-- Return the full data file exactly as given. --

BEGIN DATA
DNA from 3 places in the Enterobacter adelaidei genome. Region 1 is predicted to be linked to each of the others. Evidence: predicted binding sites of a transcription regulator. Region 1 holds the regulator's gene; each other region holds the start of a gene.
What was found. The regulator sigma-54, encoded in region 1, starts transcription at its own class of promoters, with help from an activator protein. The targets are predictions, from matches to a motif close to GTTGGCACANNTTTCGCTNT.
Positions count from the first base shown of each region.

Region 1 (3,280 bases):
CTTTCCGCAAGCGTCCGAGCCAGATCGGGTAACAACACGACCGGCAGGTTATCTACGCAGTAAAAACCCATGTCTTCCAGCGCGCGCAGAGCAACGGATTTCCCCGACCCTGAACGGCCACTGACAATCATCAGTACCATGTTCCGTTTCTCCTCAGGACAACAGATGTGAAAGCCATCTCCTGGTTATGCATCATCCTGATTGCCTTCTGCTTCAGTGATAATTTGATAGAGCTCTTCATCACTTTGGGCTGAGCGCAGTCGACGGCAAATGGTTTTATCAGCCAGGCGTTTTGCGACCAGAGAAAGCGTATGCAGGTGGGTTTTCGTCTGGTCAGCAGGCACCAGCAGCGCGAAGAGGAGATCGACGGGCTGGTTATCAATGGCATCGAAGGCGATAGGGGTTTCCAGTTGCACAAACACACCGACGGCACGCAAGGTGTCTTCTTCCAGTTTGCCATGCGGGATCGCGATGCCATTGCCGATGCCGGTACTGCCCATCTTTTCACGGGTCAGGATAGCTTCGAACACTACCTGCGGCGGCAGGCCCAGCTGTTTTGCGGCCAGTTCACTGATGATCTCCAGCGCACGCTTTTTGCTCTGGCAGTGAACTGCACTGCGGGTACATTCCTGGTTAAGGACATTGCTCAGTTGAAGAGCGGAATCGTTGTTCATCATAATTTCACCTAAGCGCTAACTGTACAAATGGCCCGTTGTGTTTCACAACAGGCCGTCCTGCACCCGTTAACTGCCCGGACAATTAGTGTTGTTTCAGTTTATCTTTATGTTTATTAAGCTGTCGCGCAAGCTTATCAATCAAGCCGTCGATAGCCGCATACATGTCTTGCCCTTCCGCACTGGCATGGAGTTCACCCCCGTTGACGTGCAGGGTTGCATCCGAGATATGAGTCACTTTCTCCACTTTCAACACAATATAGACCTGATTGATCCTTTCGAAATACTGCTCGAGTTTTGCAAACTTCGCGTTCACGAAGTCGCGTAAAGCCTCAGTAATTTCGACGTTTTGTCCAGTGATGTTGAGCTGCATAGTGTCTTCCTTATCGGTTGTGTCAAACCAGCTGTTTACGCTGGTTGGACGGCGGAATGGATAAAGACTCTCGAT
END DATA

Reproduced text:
DNA from 3 places in the Enterobacter adelaidei genome. Region 1 is predicted to be linked to each of the others. Evidence: predicted binding sites of a transcription regulator. Region 1 holds the regulator's gene; each other region holds the start of a gene.
What was found. The regulator sigma-54, encoded in region 1, starts transcription at its own class of promoters, with help from an activator protein. The targets are predictions, from matches to a motif close to GTTGGCACANNTTTCGCTNT.
Positions count from the first base shown of each region.

Region 1 (3,280 bases):
CTTTCCGCAAGCGTCCGAGCCAGATCGGGTAACAACACGACCGGCAGGTTATCTACGCAGTAAAAACCCATGTCTTCCAGCGCGCGCAGAGCAACGGATTTCCCCGACCCTGAACGGCCACTGACAATCATCAGTACCATGTTCCGTTTCTCCTCAGGACAACAGATGTGAAAGCCATCTCCTGGTTATGCATCATCCTGATTGCCTTCTGCTTCAGTGATAATTTGATAGAGCTCTTCATCACTTTGGGCTGAGCGCAGTCGACGGCAAATGGTTTTATCAGCCAGGCGTTTTGCGACCAGAGAAAGCGTATGCAGGTGGGTTTTCGTCTGGTCAGCAGGCACCAGCAGCGCGAAGAGGAGATCGACGGGCTGGTTATCAATGGCATCGAAGGCGATAGGGGTTTCCAGTTGCACAAACACACCGACGGCACGCAAGGTGTCTTCTTCCAGTTTGCCATGCGGGATCGCGATGCCATTGCCGATGCCGGTACTGCCCATCTTTTCACGGGTCAGGATAGCTTCGAACACTACCTGCGGCGGCAGGCCCAGCTGTTTTGCGGCCAGTTCACTGATGATCTCCAGCGCACGCTTTTTGCTCTGGCAGTGAACTGCACTGCGGGTACATTCCTGGTTAAGGACATTGCTCAGTTGAAGAGCGGAATCGTTGTTCATCATAATTTCACCTAAGCGCTAACTGTACAAATGGCCCGTTGTGTTTCACAACAGGCCGTCCTGCACCCGTTAACTGCCCGGACAATTAGTGTTGTTTCAGTTTATCTTTATGTTTATTAAGCTGTCGCGCAAGCTTATCAATCAAGCCGTCGATAGCCGCATACATGTCTTGCCCTTCCGCACTGGCATGGAGTTCACCCCCGTTGACGTGCAGGGTTGCATCCGAGATATGAGTCACTTTCTCCACTTTCAACACAATATAGACCTGATTGATCCTTTCGAAATACTGCTCGAGTTTTGCAAACTTCGCGTTCACGAAGTCGCGTAAAGCCTCAGTAATTTCGACGTTTTGTCCAGTGATGTTGAGCTGCATAGTGTCTTCCTTATCGGTTGTGTCAAACCAGCTGTTTACGCTGGTTGGACGGCGGAATGGATAAAGACTCTCGAT